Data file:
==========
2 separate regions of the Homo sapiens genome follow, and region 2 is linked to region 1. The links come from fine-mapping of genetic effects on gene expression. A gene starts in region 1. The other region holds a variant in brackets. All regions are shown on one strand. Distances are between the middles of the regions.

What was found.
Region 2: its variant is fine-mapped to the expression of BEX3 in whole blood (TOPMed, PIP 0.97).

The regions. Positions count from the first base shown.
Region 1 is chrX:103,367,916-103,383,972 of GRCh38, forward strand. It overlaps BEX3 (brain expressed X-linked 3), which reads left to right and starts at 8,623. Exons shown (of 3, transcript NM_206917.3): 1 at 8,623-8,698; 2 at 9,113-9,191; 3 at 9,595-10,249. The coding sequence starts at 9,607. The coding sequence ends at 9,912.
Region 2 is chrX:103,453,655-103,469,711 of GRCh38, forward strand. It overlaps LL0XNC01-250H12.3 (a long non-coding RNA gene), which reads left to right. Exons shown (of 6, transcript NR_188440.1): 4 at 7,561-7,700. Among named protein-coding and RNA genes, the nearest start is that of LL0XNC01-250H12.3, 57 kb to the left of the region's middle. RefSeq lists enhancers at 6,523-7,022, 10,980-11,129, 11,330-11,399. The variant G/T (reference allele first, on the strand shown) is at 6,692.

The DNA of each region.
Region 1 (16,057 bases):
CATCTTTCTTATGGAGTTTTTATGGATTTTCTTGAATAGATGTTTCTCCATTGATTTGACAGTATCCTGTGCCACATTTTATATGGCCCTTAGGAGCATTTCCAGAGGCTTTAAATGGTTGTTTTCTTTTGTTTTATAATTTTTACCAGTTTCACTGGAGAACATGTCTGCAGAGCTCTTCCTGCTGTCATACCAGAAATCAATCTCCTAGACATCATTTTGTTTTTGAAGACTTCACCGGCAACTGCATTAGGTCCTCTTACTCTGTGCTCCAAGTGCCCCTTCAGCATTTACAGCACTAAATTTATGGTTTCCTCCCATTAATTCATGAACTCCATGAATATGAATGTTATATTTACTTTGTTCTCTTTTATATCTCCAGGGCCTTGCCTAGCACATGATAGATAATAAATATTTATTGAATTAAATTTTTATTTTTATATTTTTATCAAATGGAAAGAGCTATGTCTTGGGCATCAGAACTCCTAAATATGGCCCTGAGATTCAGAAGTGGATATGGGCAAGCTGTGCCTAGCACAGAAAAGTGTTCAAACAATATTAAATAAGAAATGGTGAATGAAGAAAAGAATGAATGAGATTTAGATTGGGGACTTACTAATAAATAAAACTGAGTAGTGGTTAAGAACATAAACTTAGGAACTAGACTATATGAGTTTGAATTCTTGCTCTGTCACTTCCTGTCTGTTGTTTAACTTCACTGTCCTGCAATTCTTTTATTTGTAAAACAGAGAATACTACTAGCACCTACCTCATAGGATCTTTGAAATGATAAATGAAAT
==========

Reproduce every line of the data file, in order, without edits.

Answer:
2 separate regions of the Homo sapiens genome follow, and region 2 is linked to region 1. The links come from fine-mapping of genetic effects on gene expression. A gene starts in region 1. The other region holds a variant in brackets. All regions are shown on one strand. Distances are between the middles of the regions.

What was found.
Region 2: its variant is fine-mapped to the expression of BEX3 in whole blood (TOPMed, PIP 0.97).

The regions. Positions count from the first base shown.
Region 1 is chrX:103,367,916-103,383,972 of GRCh38, forward strand. It overlaps BEX3 (brain expressed X-linked 3), which reads left to right and starts at 8,623. Exons shown (of 3, transcript NM_206917.3): 1 at 8,623-8,698; 2 at 9,113-9,191; 3 at 9,595-10,249. The coding sequence starts at 9,607. The coding sequence ends at 9,912.
Region 2 is chrX:103,453,655-103,469,711 of GRCh38, forward strand. It overlaps LL0XNC01-250H12.3 (a long non-coding RNA gene), which reads left to right. Exons shown (of 6, transcript NR_188440.1): 4 at 7,561-7,700. Among named protein-coding and RNA genes, the nearest start is that of LL0XNC01-250H12.3, 57 kb to the left of the region's middle. RefSeq lists enhancers at 6,523-7,022, 10,980-11,129, 11,330-11,399. The variant G/T (reference allele first, on the strand shown) is at 6,692.

The DNA of each region.
Region 1 (16,057 bases):
CATCTTTCTTATGGAGTTTTTATGGATTTTCTTGAATAGATGTTTCTCCATTGATTTGACAGTATCCTGTGCCACATTTTATATGGCCCTTAGGAGCATTTCCAGAGGCTTTAAATGGTTGTTTTCTTTTGTTTTATAATTTTTACCAGTTTCACTGGAGAACATGTCTGCAGAGCTCTTCCTGCTGTCATACCAGAAATCAATCTCCTAGACATCATTTTGTTTTTGAAGACTTCACCGGCAACTGCATTAGGTCCTCTTACTCTGTGCTCCAAGTGCCCCTTCAGCATTTACAGCACTAAATTTATGGTTTCCTCCCATTAATTCATGAACTCCATGAATATGAATGTTATATTTACTTTGTTCTCTTTTATATCTCCAGGGCCTTGCCTAGCACATGATAGATAATAAATATTTATTGAATTAAATTTTTATTTTTATATTTTTATCAAATGGAAAGAGCTATGTCTTGGGCATCAGAACTCCTAAATATGGCCCTGAGATTCAGAAGTGGATATGGGCAAGCTGTGCCTAGCACAGAAAAGTGTTCAAACAATATTAAATAAGAAATGGTGAATGAAGAAAAGAATGAATGAGATTTAGATTGGGGACTTACTAATAAATAAAACTGAGTAGTGGTTAAGAACATAAACTTAGGAACTAGACTATATGAGTTTGAATTCTTGCTCTGTCACTTCCTGTCTGTTGTTTAACTTCACTGTCCTGCAATTCTTTTATTTGTAAAACAGAGAATACTACTAGCACCTACCTCATAGGATCTTTGAAATGATAAATGAAAT